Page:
Angela Merkel says we must stay in the EU to have a seat at the bargaining table. The trouble is, says Suzanne Evans, we’re always last to get served and the other guests like to push us off our chair.
Let’s go back in time to October 2014.
David Cameron is apparently furious. The EU has ambushed Britain with a surprise bill for a whopping £1.7 billion because our economy has performed better than expected, and better than other economies in the bloc.
‘It’s appalling,” Dave raged. “I’m not paying that bill!”
The EU confirms there is no scope for legal challenge. The bill is at the European Commission’s discretion and there’s nothing Britain can do about it.
Dave’s confident, emphatic tone (more than a little reminiscent of Bill Clinton’s “I did not have sexual relations with that woman”) faded, turned into a whimper, and eventually died away.
He quietly paid the bill.
Dave had yelled but the EU had yelled back louder.
It was his second humiliating defeat in the space of a few months. Despite jumping up and down with rage and threats, EU leaders voted to appoint Jean-Claude Juncker as president of the European commission after all. Cameron was cuckolded again.
Still, this time, Dave woke up and learnt his lesson, that the EU always wins. He must have done, because when the time came time to negotiate for ‘reform’ ahead of the EU referendum, he seemed suitably cowed and didn’t bother trying to negotiate much at all.
Previously, Cameron insisted migrants shouldn’t be able to claim benefits in the UK for at least four years and should have a job lined up before coming here. He called for an opt out from the Charter of Fundamental Rights; the Working Time Directive; and all aspects of environmental, social and criminal law. He wanted an end to the expensive practice of shuttling the EU Parliament from Brussels to Strasbourg every month. He wanted full control of our borders.
Suddenly, these demands were forgotten. Having set out his vision for a full loaf of bread, he groveled, begged and pleaded for a crust - and got a few crumbs. This farce alone shows just how impotent Britain is in terms of our sway within the EU.
The trouble with having a seat at the EU table is that we always get served last, and the other guests like to push us off our chair.
Influence? What influence? We have no influence!
The 19 eurozone members hold an in-built voting majority at the Council of Ministers, so we get outvoted regularly, more frequently in fact than any other EU member country. The UK has voted NO seventy-two times in the Council of Ministers since records began and we’ve lost the vote every time. The proposals became British law anyway.
Despite Brussels issuing nine new edicts every day on average, we’ve never once managed to stop a single piece of UK-contested EU legislation becoming law. There’s nothing we can do about this because the EU treaties we’ve signed are clear: EU law always takes precedence over our national law. We’ve lost out legislative control on immigration, farming, fishing, business and employment legislation, financial services, foreign aid, VAT, sport, tourism, transport, trade and energy; animal rights and much else. We can’t even control food labelling or VAT on tampons.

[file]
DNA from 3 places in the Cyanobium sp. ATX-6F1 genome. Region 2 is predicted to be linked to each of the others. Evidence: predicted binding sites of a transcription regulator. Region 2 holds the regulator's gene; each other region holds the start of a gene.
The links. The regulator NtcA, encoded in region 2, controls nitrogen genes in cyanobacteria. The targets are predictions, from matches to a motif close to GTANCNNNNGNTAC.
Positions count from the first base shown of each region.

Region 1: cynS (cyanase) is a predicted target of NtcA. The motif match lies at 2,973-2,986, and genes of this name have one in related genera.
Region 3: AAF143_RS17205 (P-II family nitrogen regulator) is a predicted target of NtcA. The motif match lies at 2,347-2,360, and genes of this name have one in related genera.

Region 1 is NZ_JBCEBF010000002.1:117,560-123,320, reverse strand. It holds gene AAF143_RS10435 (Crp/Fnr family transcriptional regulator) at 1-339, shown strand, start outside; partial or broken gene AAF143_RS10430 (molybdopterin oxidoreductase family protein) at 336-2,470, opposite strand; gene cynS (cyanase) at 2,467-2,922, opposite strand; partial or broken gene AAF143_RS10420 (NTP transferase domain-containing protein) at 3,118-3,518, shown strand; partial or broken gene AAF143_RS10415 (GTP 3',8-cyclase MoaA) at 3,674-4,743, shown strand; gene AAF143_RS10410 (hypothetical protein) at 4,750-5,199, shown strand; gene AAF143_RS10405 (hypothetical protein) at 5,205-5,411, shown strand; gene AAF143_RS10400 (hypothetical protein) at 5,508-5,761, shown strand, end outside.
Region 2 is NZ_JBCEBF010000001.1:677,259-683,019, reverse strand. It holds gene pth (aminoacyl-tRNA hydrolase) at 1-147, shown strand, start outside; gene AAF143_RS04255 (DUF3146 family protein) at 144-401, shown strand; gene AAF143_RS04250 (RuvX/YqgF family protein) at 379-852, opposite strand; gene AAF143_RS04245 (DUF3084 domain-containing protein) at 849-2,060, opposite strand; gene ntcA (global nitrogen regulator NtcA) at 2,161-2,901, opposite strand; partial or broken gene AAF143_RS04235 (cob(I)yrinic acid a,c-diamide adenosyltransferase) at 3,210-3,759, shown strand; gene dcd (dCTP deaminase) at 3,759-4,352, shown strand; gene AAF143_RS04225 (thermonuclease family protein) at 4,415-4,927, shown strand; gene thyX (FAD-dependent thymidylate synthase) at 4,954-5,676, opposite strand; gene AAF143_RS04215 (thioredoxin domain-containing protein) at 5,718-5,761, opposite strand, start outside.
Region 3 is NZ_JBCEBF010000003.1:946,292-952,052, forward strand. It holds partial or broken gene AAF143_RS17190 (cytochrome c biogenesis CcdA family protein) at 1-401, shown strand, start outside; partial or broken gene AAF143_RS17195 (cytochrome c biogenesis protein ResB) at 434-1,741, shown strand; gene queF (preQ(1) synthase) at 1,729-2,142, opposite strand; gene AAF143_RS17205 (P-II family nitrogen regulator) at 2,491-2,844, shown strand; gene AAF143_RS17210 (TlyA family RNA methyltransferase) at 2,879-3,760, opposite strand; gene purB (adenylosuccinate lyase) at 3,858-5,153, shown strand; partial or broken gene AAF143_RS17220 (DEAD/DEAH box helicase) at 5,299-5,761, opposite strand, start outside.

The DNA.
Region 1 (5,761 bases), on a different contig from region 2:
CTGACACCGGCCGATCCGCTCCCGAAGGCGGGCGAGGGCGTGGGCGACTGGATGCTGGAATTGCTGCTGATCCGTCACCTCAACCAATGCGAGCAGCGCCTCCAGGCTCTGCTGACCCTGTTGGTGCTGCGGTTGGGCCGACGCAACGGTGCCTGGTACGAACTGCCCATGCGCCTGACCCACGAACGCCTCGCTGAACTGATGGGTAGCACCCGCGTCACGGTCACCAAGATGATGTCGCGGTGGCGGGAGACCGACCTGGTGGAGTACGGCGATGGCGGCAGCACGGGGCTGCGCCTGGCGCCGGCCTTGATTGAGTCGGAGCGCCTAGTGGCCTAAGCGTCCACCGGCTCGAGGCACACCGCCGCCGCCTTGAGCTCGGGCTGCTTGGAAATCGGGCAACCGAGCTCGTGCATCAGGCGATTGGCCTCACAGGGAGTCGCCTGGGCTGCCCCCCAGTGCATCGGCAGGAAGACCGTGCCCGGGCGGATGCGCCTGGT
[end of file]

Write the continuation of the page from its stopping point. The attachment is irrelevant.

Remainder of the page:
Every time the EU expands its malign empire when a new country joins, the UK is diminished a little bit more. Since we joined in 1973, when there were just nine members, the British vote share in the Council of Ministers has decreased from 17 to 8%; in the Parliament from 20 to 9.5%, and in the Commission from 15 to 4%. Five more countries are set to join and when they do, we will have even less of our faux ‘influence’ left.
Meanwhile, our diplomatic service is gradually being shrunk as the EU builds its own diplomatic corps. Nick Clegg’s insistence that talk of an ‘EU Army’ is dangerous fantasy looks a lot less imaginary when the Daily Mail publishes pictures of army vehicles bearing EU insignia operating on Salisbury Plain. How long will it be before our seat on NATO and the UN Security Council is replaced by an EU seat, as is the case with our seat on the World Trade Organisation? This will be the fait accompli when we become a region in a federal states of Europe, a vision so eagerly anticipated in Brussels, if naively denied here.
If we remain, the EU will take more and more of our powers and assets from us, and at the same time will demand more and more money from us.
This treatment is shameful, given our world standing.
We’re the world’s fifth largest global economy. The fourth largest exporter. The eleventh largest manufacturing nation. London is the world’s leading international financial centre. We’re the EU’s biggest marketplace: £18 billion of trade and 1.2 million EU jobs depend on just our purchase of German cars, French wine and Italian shoes.
Yet we’re cut off from the world, castrated by our inability to exert any of our far more natural influence on a global stage, because the EU has taken so much responsibility from us. We’re a world-leading nation, yet we’re trapped within a circle of bureaucratic, dictatorial mediocrity.
It reminds me of the story of the baby elephant, chained to a post, unable to escape, and conditioned to the point where it stops trying, despite the fact that in adulthood it could easily rip the post out of the ground and free itself.
Our EU membership demeans us. The ‘influence’ it promises is a dangerous illusion. While we remain in the EU we are incapable of reaching our full potential. It’s time we cut loose and took control of our own destiny as the free, independent, democratic, sovereign and successful nation we have the power and the ability to be.
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